Self-doubt is a good thing. Roger Federer continues to play tournament after tournament and cherishes every win exactly because he has a little of doubt as to whether he will succeed. If he had no doubt, he would stop playing because there was no joy in winning and no challenge to conquer. It is exactly because there is a risk of losing that people go out and play. No sane adult will go to Little Athletics meetings and race against the toddlers. If it was only about the importance of winning, that is what we could do. But winning is made desirable and special exactly because it is about overcoming the fear of losing and conquering the self-doubt.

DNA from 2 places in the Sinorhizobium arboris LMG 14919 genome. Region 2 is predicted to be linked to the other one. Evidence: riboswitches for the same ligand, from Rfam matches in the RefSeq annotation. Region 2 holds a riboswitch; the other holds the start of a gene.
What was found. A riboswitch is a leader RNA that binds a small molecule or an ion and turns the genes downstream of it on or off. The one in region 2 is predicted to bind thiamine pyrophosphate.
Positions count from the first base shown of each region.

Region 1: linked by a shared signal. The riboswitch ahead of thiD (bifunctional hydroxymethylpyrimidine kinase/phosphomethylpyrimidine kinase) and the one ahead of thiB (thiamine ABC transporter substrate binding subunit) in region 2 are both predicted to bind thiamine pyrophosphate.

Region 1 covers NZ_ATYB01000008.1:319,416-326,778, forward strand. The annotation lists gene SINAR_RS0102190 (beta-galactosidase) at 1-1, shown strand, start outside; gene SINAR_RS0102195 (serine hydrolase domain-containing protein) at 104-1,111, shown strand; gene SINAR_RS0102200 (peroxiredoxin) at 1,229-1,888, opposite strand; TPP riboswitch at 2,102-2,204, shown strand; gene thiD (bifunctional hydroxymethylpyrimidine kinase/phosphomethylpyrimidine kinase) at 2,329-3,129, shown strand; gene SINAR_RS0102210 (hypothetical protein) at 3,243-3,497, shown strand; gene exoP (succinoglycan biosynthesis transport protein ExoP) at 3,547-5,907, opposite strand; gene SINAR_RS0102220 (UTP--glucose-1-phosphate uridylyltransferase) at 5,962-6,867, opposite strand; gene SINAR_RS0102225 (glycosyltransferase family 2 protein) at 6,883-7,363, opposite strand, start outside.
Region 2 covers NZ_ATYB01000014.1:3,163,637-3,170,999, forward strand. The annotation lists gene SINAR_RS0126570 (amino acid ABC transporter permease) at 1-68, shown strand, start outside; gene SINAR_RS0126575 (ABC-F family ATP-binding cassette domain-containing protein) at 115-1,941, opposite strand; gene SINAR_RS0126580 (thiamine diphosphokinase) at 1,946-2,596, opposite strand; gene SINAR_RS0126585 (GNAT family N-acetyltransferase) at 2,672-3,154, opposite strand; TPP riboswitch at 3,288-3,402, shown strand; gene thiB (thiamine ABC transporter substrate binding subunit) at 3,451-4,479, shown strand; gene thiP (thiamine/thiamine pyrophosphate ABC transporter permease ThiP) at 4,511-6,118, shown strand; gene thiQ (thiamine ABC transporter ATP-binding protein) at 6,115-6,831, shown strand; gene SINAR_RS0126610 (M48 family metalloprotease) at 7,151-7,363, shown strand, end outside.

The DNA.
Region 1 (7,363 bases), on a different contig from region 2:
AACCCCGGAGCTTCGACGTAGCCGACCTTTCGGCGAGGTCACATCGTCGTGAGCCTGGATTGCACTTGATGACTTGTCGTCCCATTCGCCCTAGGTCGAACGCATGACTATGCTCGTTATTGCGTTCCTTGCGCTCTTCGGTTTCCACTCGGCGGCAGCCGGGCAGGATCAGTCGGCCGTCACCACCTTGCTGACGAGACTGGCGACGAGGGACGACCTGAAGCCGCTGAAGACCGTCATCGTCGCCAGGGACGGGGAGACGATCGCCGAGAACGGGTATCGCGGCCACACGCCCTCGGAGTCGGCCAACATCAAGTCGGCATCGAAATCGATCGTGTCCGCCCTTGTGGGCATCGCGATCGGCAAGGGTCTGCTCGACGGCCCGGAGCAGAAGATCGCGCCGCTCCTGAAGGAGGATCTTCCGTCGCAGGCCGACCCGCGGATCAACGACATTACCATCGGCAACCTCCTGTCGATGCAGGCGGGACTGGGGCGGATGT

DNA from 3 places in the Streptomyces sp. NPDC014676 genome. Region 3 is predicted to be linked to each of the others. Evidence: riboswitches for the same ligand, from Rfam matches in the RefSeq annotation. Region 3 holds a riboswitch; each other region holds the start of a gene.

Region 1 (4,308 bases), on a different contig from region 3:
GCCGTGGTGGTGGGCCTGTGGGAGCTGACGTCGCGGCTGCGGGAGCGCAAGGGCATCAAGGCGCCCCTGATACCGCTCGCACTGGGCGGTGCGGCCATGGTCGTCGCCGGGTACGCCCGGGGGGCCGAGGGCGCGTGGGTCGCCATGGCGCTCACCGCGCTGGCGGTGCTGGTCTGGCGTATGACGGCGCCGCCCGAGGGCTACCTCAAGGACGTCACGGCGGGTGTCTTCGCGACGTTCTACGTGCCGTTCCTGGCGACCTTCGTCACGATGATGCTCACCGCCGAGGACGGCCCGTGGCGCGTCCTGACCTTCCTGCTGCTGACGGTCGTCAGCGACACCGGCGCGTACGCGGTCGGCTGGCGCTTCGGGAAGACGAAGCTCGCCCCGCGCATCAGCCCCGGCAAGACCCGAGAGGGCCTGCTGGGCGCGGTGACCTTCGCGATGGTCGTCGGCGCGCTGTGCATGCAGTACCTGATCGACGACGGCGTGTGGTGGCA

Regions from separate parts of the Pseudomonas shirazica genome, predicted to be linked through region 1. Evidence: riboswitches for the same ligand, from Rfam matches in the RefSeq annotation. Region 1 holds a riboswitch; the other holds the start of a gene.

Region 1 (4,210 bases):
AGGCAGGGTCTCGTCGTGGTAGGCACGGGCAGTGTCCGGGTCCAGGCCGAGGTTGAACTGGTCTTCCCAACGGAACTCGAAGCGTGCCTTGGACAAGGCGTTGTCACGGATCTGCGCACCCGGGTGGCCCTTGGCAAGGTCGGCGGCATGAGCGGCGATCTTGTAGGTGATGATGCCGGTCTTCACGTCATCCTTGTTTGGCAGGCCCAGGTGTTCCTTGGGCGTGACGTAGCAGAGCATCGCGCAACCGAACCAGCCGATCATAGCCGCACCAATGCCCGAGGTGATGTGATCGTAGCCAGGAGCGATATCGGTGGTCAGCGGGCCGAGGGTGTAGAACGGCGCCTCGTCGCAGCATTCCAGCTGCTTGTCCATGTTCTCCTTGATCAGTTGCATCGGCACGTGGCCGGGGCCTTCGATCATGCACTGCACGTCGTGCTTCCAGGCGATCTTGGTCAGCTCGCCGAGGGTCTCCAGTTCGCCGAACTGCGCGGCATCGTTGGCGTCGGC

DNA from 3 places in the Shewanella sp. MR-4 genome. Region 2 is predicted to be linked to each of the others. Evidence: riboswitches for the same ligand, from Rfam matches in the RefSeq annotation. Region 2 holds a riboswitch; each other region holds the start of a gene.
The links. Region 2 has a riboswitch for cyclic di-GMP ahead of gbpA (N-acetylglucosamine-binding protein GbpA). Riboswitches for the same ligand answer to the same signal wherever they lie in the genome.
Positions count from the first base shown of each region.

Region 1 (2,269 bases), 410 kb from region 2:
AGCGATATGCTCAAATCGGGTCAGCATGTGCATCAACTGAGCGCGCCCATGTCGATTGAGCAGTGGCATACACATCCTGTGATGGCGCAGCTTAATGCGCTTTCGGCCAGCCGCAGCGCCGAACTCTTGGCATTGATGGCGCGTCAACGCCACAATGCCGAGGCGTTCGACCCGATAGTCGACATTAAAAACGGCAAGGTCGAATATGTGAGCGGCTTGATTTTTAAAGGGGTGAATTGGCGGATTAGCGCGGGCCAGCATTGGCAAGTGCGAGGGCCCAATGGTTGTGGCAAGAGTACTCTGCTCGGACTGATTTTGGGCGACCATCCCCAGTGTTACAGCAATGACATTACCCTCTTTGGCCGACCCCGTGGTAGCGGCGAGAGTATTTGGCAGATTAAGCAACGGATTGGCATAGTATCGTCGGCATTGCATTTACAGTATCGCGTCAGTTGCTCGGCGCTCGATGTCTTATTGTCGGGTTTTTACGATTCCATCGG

If you find yourself in a state of complete and utter confidence (and you are being truthful) then you are not pushing yourself to grow. Every person needs some resistance to grow stronger, just like we need some bacteria to build up an immune system; and self-doubt is that resistance, that barrier that we need to break through. And it is or should be a constant process.
As soon as you arrive at a state of supreme self-confidence, you should realise that you have stagnated in your comfort zone.